NCERT Solutions for Class 8 History Chapter 7

NCERT Solutions for Class 8 History Chapter 7 Weavers, Iron Smelters and Factory Owners (बुनकर, लोहा बनाने वाले और फैक्ट्री मालिक) to Study online or download in PDF form free with latest NCERT Books to free download.


NCERT Solutions for Class 8 History Chapter 7

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Weavers, Iron Smelters and Factory Owners: Question Answers




8 History Chapter 7 Weavers, Iron Smelters & Factory Owners Solutions

NCERT Solutions for Class 8 History Chapter 7 Weavers, Iron Smelters and Factory Owners
NCERT Solutions for Class 8 History Chapter 7 in English Medium




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Important Terms on Weavers, Iron Smelters and Factory Owners
The Story of Crafts and Industry in British rule

The crafts and industries of India during British rule by focusing on two industries, namely, textiles and iron and steel. Both these industries were crucial for the industrial revolution in the modern world. Mechanised production of cotton textiles made Britain the foremost industrial nation in the nineteenth century. The industrialisation of Britain had a close connection with the conquest and colonisation of India. With the growth of industrial production, British industrialists began to see India as a vast market for their industrial products and over time manufactured goods from Britain began flooding India.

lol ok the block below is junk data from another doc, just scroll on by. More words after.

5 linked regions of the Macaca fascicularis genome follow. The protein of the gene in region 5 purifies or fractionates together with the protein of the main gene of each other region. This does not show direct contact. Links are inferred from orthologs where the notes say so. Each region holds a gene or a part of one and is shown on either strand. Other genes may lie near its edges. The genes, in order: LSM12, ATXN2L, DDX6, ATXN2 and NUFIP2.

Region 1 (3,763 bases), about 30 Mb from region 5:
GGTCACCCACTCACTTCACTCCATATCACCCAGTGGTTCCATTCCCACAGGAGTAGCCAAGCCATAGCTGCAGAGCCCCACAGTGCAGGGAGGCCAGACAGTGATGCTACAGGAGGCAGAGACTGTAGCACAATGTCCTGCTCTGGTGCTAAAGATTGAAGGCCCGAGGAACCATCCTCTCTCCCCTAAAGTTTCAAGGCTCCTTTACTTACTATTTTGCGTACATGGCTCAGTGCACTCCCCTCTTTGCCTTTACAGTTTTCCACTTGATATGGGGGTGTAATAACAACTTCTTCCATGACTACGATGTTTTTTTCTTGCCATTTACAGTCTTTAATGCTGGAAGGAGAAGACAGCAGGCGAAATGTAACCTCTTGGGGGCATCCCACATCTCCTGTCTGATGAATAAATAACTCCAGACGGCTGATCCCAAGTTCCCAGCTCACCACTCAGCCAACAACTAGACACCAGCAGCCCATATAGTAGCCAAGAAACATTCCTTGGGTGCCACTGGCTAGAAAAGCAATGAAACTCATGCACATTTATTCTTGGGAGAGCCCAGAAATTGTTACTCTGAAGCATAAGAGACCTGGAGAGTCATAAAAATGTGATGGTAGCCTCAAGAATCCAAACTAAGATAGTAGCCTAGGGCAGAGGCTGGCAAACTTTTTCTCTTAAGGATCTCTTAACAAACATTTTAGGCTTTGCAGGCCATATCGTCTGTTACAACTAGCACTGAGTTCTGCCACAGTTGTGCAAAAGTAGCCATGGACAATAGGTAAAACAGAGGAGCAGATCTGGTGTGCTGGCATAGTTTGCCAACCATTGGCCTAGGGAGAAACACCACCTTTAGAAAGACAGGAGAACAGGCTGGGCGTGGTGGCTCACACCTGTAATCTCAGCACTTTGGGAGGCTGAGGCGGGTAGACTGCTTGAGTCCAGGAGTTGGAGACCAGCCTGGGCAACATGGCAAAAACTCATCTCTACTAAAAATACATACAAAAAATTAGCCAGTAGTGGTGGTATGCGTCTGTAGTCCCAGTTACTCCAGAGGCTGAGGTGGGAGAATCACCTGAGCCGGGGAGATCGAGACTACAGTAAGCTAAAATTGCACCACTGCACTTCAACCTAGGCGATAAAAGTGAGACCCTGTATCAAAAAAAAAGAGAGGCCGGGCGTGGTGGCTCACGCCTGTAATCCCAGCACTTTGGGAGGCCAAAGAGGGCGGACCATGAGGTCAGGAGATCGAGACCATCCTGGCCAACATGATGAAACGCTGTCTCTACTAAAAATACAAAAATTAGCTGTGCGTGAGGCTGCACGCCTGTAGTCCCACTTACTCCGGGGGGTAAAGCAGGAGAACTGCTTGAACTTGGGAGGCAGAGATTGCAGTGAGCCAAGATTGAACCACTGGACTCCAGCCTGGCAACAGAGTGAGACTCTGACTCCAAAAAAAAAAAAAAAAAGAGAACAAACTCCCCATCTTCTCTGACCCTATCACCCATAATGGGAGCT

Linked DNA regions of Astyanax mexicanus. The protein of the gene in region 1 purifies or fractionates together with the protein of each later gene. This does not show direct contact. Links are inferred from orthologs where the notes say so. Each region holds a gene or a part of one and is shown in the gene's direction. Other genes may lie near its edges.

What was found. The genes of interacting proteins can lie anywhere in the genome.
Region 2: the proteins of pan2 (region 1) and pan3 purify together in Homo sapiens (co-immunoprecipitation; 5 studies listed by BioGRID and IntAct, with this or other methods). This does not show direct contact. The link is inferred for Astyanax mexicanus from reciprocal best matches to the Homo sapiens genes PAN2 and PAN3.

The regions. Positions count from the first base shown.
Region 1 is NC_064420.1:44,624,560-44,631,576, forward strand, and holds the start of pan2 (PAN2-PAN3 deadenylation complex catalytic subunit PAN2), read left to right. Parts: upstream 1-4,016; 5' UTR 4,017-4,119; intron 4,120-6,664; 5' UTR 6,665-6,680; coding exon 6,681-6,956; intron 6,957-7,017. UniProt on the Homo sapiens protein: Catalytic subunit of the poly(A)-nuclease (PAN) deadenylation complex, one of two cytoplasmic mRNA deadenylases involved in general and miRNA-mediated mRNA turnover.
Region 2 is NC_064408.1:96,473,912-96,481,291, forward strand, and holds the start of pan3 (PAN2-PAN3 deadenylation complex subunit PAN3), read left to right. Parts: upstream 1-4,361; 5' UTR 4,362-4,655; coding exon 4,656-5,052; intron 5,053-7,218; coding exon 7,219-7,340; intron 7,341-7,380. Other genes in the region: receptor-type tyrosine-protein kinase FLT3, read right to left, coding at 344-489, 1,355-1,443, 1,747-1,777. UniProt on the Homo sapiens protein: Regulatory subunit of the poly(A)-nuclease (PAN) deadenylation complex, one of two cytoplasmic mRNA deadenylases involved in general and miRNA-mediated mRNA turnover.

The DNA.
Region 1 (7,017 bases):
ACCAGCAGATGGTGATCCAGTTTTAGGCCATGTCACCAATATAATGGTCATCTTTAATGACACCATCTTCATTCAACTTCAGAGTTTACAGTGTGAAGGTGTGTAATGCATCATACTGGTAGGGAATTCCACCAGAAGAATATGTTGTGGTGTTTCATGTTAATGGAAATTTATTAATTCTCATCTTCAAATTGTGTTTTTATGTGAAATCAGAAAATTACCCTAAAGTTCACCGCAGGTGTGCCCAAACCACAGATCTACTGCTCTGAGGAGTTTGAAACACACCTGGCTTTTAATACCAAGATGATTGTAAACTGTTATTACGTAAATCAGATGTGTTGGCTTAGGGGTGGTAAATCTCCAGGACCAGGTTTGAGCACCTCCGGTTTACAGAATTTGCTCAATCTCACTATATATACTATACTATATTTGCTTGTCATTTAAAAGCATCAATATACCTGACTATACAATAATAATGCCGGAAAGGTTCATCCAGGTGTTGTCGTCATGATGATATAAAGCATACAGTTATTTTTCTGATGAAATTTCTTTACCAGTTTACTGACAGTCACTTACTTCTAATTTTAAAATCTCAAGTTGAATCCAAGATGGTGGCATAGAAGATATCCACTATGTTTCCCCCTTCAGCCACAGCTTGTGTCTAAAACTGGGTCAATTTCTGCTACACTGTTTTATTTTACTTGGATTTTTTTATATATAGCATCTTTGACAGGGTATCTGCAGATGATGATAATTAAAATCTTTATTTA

Indian Textiles

The textile production in 1750, before the British conquered Bengal, India was by far the world’s largest producer of cotton textiles. Indian textiles had long been renowned both for their fine quality and exquisite craftsmanship. They were extensively traded in Southeast Asia (Java, Sumatra and Penang) and West and Central Asia. From the sixteenth century European trading companies began buying Indian textiles for sale in Europe.



There are many other words which point to the popularity of Indian textiles in Western markets. The
English East India Company sent to its representatives in Calcutta in 1730. The order that year was for 5,89,000 pieces of cloth. These were known by their common name in the European trade as piece goods – usually woven cloth pieces that were 20 yards long and 1 yard wide.



Amongst the pieces ordered in bulk were printed cotton cloths called chintz, cossaes (or khassa) and bandanna. The word chintz comes from the Hindi word chhint, a cloth with small and colourful flowery designs. From the 1680s there started a craze for printed Indian cotton textiles in England and Europe mainly for their exquisite floral designs, fine texture and relative cheapness. Rich people of England including the Queen herself wore clothes of Indian fabric. Similarly, the word bandanna now refers to any brightly coloured and printed scarf for the neck or head. Originally, the term derived from the word “bandhna” (Hindi for tying), and referred to a variety of brightly coloured cloth produced through a method of tying and dying.